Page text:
Benign masses limited to the larynx often mimic the initial presentation of larynx cancer. Any mass, regardless of etiology, that is suspicious for deep infiltration or cancer should be studied primarily with CT if imaging is desired as part of the evaluation (Fig. 205.1). MRI can be used initially if preferred but is much more likely to be significantly degraded and sometimes nondiagnostic due to motion artifacts. Supplemental magnetic resonance (MR) study, in the situations where it might add meaningful incremental data, is best directed by CT findings to a localized area of interest where its strengths related to better soft tissue contrast resolution may be exploited.
Integrity of the Airway
In any imaging study of the larynx, the diseased condition must be evaluated for its effect on the airway. The anatomic status of the airway, as well as the risk of any acute adverse complication, such as the potential for rapidly progressive airway obstruction either by the mass or a potential airway complication that might arise as a result of biopsy, should be reported (Figs. 205.2 and 205.3). For instance, biopsy of an unanticipated laryngeal paraganglioma could lead to an unfortunate amount of hemorrhage and aspiration of blood. Virtual endoscopic processing of images can help to obviate some endoscopic and bronchoscopy procedures (Fig. 205.4) for at least gross airway assessment even though such virtual anatomic studies lack dynamic and functional information.
Evaluation of Laryngeal Dysfunction Due to Submucosal Masses
Some patients have processes predominantly occurring beneath intact mucosa. These diseases may begin on the mucosa within the laryngeal ventricle and the false vocal cord and spread within the paraglottic space or primarily arise from the laryngeal cartilages (Figs. 205.5 and 205.6). About half of all submucosal laryngeal masses will be laryngoceles. This is discussed more fully in conjunction with laryngoceles (Chapter 203). About one quarter will be entirely submucosal squamous cell carcinoma (SCCA) or other rare malignancies (Chapter 206). The other 25% or less will be the benign masses discussed in this chapter.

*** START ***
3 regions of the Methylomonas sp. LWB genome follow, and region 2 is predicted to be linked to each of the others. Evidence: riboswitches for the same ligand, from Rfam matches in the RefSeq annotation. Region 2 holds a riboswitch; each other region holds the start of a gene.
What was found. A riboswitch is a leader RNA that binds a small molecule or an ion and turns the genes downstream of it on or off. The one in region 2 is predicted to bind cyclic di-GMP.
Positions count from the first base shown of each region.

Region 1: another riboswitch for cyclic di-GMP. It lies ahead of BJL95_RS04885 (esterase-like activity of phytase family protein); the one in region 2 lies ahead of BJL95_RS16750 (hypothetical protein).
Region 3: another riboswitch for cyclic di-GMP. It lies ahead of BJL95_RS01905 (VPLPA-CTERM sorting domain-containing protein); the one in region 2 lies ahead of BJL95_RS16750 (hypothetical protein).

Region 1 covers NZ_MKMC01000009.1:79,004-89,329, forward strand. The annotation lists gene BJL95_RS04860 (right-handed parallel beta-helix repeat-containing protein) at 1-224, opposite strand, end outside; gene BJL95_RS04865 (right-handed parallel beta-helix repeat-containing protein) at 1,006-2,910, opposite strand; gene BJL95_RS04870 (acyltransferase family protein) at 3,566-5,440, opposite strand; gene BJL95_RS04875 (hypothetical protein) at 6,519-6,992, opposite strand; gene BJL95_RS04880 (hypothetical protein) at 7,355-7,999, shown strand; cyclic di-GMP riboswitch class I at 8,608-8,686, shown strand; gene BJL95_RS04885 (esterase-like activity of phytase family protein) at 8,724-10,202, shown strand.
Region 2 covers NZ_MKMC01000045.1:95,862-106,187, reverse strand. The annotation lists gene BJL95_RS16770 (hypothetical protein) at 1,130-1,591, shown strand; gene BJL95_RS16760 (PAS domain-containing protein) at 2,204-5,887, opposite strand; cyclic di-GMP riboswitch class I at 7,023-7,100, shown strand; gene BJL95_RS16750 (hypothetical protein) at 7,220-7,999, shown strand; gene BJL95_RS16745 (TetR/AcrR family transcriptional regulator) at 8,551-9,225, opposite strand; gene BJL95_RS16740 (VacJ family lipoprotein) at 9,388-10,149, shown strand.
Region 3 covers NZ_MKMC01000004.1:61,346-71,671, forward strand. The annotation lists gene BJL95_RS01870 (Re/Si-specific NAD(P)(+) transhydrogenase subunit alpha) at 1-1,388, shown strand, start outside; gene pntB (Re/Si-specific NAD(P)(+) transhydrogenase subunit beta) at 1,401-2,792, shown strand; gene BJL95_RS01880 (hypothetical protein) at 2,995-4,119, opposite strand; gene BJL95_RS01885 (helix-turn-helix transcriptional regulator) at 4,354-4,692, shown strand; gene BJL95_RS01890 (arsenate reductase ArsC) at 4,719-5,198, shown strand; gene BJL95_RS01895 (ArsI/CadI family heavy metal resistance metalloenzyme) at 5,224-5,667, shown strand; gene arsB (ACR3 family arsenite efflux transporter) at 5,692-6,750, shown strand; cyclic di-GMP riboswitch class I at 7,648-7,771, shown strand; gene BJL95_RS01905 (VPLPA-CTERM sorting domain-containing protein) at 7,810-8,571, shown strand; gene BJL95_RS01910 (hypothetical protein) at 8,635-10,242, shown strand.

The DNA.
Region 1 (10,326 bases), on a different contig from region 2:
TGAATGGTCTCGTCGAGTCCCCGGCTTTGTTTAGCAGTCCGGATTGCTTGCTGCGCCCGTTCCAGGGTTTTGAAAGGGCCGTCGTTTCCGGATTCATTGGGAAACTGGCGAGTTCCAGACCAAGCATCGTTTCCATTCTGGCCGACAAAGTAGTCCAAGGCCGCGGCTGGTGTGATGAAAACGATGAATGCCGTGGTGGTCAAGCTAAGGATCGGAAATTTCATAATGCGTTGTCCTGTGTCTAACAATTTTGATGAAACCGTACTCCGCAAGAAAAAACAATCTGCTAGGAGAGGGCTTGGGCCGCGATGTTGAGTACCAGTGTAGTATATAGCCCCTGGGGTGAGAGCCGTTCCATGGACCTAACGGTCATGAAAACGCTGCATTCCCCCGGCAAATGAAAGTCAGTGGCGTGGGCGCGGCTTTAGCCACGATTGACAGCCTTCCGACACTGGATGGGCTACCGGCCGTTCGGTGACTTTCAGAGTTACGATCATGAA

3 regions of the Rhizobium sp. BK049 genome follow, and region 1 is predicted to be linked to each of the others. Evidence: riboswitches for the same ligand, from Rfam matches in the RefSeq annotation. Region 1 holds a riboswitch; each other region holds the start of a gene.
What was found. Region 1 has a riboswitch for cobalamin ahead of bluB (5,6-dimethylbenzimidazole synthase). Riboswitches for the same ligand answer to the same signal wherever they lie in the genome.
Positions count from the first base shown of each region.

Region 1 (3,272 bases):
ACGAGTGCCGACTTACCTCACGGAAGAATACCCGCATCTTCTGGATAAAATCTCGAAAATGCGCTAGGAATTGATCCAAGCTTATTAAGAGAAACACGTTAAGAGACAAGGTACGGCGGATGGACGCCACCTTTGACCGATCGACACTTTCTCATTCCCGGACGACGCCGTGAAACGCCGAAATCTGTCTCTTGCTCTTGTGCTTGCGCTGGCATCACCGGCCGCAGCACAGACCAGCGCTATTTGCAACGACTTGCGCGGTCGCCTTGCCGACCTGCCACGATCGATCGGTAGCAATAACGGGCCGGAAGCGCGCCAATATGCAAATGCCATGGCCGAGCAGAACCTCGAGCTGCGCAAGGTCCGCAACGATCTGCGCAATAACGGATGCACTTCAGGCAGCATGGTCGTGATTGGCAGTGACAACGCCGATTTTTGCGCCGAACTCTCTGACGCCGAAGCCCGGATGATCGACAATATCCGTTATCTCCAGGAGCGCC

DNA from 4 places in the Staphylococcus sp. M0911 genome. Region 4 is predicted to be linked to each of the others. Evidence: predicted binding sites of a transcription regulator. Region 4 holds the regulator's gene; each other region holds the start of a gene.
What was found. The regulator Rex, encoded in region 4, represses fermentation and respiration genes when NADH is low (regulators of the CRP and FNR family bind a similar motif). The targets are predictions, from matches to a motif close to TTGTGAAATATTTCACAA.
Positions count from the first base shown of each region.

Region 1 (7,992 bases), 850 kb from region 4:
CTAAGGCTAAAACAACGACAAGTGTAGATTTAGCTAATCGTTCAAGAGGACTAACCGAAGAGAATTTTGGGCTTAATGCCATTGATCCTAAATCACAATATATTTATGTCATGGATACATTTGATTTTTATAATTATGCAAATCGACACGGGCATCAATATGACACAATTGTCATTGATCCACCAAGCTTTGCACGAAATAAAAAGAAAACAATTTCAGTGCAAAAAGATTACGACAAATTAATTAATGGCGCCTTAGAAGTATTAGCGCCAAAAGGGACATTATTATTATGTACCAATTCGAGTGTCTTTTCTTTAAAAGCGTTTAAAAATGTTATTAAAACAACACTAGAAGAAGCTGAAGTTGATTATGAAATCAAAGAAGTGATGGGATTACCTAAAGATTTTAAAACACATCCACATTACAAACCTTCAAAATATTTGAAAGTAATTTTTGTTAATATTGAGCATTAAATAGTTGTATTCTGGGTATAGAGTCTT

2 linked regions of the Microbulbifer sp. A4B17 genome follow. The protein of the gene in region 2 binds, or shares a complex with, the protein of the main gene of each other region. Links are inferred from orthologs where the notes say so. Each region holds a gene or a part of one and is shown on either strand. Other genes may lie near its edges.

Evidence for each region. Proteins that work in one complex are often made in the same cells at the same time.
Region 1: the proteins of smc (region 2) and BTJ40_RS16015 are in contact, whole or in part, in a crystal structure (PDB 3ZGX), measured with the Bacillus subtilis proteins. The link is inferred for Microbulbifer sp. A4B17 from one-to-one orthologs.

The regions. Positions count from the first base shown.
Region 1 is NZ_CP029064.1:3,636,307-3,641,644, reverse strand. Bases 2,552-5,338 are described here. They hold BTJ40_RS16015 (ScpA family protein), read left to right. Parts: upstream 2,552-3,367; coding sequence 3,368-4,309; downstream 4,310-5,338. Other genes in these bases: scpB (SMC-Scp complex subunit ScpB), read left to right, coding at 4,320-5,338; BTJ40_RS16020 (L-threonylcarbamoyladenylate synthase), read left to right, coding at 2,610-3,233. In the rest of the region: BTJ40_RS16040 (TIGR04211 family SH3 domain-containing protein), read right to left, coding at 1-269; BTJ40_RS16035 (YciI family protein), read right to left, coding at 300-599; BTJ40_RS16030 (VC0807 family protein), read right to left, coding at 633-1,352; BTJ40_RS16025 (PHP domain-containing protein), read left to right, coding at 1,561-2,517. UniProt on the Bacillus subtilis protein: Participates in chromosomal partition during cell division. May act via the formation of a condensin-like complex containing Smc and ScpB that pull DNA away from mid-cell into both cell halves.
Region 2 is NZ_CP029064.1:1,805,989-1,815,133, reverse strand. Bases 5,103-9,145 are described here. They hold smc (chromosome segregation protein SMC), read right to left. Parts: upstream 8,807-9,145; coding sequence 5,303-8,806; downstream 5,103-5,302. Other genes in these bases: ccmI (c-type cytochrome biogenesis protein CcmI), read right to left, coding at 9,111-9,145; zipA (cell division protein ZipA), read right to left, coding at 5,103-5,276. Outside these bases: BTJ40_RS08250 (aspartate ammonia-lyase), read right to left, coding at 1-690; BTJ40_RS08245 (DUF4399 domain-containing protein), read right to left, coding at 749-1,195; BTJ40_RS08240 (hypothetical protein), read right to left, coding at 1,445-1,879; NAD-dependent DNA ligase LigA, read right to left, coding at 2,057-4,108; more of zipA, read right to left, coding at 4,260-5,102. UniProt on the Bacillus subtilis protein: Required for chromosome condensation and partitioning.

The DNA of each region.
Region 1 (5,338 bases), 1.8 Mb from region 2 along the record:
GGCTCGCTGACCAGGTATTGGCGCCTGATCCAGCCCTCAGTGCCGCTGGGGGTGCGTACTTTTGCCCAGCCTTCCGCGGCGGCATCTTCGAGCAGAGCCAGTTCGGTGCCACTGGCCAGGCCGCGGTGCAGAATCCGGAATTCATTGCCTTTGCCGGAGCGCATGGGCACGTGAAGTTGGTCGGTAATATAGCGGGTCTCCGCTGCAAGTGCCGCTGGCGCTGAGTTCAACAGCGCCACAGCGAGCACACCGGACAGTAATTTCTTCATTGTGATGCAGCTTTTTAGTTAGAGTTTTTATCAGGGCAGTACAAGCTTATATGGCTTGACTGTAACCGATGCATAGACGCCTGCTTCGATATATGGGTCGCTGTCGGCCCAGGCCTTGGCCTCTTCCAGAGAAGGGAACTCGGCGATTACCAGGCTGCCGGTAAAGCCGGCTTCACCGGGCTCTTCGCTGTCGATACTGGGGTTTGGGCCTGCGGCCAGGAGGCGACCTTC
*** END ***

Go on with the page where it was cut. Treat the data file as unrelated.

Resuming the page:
Vocal Cord Dysfunction and Weakness
Some believe that MRI should be the primary study for evaluating the larynx in most conditions. This is discussed in more detail in the introductory material about the larynx and hypopharynx (Chapter 201).
Recurrent Respiratory Papillomas and Other Papillomas of the Larynx
Papillomas of the larynx are the most common benign tumors encountered in the larynx and trachea. They occur elsewhere in the upper respiratory system as well. They typically do not come to diagnostic imaging. Papillomas of the larynx are caused by the human papillomavirus; the virus and disease most commonly starts in childhood but may persist into or start in adulthood (Fig. 205.4A–C).
Sporadic papillomas occur in adults (Fig. 205.4D,E).
Prevalence and Epidemiology
Recurrent respiratory papilloma (RRP) and other papillomas are relatively uncommon and have no particular gender predilection. The sporadic papillomas are usually nonviral in origin and likely linked to smoking.